No pet parent should have to feel the panic and stress of prioritizing pet food purchases against a laundry list of other financial responsibilities. Especially if it means the difference between keeping their beloved pets or surrendering them to the shelter.
But as the spread of COVID-19 continues, so do these struggles for millions of families who are feeling the pressure of unemployment or reduced wages. With curbside pet food pickup event back in May 2020, we reached over 700 families in need and we were able to give away over 15,000 pounds of food.
Still, 30 minutes before distribution was supposed to end, we ran out of food and, unfortunately, had to turn people away. Between the overwhelming turnout at the giveaway and the continued spike in Pet Food Pantry appointments overall, it is clear to us that there is still more need.
We are preparing for our second community pet food giveaway, but we could use your help with food donations so we don’t have to turn families in need away for lack of resources.
How to Donate Food to Pet Alliance
The simplest way to donate pet food is to order online and have it shipped to one of our shelters. We accept donations of any type of dry or wet dog and cat food. Please use the addresses below for shipping. THANK YOU!
2727 Conroy Rd.
Orlando, FL 32839
2800 County Home Rd.
Sanford, FL 32773
Do you need Pet Food?
If you are in need of pet food, you can make an appointment to pick-up free food by calling (407) 351-7722 or schedule online here:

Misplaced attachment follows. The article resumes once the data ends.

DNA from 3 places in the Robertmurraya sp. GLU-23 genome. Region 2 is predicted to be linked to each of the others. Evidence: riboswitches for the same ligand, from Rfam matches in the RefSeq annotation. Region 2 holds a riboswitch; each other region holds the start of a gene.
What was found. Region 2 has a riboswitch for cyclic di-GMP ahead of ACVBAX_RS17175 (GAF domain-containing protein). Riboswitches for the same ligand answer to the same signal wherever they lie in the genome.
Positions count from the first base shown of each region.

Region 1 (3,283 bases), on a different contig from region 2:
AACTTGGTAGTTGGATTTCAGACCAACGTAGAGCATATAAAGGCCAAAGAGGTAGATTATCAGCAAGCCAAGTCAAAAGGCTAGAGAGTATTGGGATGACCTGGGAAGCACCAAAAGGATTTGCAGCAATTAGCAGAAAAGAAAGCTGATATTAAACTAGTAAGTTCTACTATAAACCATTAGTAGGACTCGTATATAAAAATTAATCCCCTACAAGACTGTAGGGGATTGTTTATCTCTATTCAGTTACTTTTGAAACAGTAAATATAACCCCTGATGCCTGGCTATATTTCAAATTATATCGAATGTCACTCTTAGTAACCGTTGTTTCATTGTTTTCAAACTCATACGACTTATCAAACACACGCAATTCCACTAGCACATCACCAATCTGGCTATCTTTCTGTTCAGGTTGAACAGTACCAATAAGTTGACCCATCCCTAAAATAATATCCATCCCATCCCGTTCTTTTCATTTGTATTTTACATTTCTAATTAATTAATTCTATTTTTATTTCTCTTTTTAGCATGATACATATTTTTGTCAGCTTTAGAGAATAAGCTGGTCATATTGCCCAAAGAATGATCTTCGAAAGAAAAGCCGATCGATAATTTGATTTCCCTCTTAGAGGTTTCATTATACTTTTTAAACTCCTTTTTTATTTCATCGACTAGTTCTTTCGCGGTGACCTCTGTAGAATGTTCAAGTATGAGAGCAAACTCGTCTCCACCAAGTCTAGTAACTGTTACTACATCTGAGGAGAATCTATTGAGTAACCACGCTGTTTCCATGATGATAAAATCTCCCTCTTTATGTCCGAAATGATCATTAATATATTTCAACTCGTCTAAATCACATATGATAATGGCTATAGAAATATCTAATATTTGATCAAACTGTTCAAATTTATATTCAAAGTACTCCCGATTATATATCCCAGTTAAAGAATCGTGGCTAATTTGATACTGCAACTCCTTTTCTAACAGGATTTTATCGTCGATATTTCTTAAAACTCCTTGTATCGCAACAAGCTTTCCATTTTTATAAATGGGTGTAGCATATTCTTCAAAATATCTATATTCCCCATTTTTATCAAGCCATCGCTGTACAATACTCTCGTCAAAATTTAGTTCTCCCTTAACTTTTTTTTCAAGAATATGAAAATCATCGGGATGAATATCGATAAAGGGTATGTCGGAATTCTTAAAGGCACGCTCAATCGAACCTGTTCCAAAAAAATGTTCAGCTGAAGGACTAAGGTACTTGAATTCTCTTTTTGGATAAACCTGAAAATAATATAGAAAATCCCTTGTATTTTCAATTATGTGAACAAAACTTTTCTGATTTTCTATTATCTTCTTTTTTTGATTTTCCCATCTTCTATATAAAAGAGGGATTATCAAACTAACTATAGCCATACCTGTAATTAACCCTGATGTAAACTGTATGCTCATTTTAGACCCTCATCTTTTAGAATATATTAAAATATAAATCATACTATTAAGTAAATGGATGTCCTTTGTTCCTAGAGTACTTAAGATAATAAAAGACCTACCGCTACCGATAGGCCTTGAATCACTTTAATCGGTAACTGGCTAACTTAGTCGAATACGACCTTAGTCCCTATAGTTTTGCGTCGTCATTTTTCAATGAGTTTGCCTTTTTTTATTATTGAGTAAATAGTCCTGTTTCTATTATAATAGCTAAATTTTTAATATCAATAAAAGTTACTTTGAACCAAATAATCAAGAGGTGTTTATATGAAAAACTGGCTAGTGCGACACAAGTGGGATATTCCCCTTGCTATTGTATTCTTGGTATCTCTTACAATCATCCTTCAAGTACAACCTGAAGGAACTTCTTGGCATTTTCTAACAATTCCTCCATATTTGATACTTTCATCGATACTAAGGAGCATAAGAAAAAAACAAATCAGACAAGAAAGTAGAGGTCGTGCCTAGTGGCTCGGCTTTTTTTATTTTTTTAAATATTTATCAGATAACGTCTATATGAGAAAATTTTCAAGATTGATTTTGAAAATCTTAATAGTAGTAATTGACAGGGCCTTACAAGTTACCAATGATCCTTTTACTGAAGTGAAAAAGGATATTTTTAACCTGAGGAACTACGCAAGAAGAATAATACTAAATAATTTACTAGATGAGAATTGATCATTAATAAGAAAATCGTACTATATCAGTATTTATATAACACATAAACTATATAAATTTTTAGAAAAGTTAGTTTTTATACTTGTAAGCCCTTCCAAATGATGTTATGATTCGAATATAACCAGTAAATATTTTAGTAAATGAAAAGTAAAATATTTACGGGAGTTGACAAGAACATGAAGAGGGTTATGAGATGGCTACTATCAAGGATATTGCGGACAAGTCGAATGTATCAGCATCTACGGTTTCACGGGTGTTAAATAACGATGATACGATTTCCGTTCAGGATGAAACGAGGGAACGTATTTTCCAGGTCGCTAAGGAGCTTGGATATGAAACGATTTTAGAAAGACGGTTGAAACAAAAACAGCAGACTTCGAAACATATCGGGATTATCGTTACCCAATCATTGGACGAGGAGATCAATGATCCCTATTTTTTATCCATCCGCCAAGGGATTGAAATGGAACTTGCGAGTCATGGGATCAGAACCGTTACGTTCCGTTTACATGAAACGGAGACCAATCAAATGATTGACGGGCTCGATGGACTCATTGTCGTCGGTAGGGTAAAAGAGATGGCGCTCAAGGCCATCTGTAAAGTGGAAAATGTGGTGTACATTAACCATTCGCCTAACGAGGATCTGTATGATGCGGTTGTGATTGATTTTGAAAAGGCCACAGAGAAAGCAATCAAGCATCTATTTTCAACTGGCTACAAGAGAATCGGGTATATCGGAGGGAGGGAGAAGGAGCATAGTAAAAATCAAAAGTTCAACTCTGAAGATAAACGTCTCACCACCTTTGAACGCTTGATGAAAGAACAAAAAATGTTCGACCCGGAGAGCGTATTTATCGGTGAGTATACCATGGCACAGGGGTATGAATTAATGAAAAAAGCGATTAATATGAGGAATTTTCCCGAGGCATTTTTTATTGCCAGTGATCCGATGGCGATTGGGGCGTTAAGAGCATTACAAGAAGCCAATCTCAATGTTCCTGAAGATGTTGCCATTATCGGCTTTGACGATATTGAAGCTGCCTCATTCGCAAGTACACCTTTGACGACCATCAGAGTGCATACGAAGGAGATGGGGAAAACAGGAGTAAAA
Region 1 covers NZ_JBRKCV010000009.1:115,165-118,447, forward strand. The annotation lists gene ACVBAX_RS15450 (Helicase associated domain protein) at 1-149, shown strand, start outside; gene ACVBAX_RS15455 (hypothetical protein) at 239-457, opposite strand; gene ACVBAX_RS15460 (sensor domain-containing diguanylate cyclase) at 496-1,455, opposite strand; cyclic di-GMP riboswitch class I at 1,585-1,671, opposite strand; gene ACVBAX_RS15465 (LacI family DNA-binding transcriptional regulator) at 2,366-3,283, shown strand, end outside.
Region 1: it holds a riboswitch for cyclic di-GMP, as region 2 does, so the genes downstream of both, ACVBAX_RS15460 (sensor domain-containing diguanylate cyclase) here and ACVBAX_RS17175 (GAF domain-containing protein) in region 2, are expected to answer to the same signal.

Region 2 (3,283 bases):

Our Pet Food Pantry is accepting appointments on Tuesday and Thursday from 11:00am – 2:00pm.
Food pick-up is available at our Orlando and Sanford shelter locations.
Latest Blog Posts
The City Beautiful was recently named the 4th Most Pet-Friendly City in America by WalletHub! Our community really is full of enthusiastic and loving pet people, so we aren’t necessarily surprised that Orlando was included toward the top of the popularity list. With animal parents in mind, WalletHub compared the pet-friendliness of the 100 largest
Alexis (Lexie) Young met her first cat named Milkyway when she visited an animal shelter with her Girl Scout troop early on in her 11-year journey from “Daisy” to “Senior” scout. Like with most Girl Scout troops, becoming a well-rounded scout means learning about the community — and it starts by experiencing it first hand.
No pet parent should have to feel the panic and stress of prioritizing pet food purchases against a laundry list of other financial responsibilities. Especially if it means the difference between keeping their beloved pets or surrendering them to the shelter. But as the spread of COVID-19 continues, so do these struggles for millions of